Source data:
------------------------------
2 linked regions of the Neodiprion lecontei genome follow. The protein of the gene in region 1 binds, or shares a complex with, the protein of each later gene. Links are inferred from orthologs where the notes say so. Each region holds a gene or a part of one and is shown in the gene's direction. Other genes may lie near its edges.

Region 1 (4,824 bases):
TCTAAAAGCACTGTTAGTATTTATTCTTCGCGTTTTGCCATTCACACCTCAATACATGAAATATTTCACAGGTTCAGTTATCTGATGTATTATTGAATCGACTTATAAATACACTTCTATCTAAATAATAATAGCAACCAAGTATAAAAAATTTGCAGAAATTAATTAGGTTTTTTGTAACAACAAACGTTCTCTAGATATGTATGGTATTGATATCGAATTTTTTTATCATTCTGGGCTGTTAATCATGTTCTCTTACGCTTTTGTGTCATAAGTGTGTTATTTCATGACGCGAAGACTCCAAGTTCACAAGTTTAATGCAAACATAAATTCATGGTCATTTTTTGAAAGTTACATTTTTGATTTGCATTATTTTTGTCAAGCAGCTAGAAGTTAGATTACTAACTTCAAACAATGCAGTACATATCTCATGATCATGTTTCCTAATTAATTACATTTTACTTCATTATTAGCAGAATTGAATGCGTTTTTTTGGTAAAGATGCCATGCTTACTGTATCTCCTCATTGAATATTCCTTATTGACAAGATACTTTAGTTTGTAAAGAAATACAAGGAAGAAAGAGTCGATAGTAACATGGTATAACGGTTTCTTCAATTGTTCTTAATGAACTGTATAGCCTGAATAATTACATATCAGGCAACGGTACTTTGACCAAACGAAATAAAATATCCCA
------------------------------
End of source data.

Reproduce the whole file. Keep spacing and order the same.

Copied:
2 linked regions of the Neodiprion lecontei genome follow. The protein of the gene in region 1 binds, or shares a complex with, the protein of each later gene. Links are inferred from orthologs where the notes say so. Each region holds a gene or a part of one and is shown in the gene's direction. Other genes may lie near its edges.

Region 1 (4,824 bases):
TCTAAAAGCACTGTTAGTATTTATTCTTCGCGTTTTGCCATTCACACCTCAATACATGAAATATTTCACAGGTTCAGTTATCTGATGTATTATTGAATCGACTTATAAATACACTTCTATCTAAATAATAATAGCAACCAAGTATAAAAAATTTGCAGAAATTAATTAGGTTTTTTGTAACAACAAACGTTCTCTAGATATGTATGGTATTGATATCGAATTTTTTTATCATTCTGGGCTGTTAATCATGTTCTCTTACGCTTTTGTGTCATAAGTGTGTTATTTCATGACGCGAAGACTCCAAGTTCACAAGTTTAATGCAAACATAAATTCATGGTCATTTTTTGAAAGTTACATTTTTGATTTGCATTATTTTTGTCAAGCAGCTAGAAGTTAGATTACTAACTTCAAACAATGCAGTACATATCTCATGATCATGTTTCCTAATTAATTACATTTTACTTCATTATTAGCAGAATTGAATGCGTTTTTTTGGTAAAGATGCCATGCTTACTGTATCTCCTCATTGAATATTCCTTATTGACAAGATACTTTAGTTTGTAAAGAAATACAAGGAAGAAAGAGTCGATAGTAACATGGTATAACGGTTTCTTCAATTGTTCTTAATGAACTGTATAGCCTGAATAATTACATATCAGGCAACGGTACTTTGACCAAACGAAATAAAATATCCCA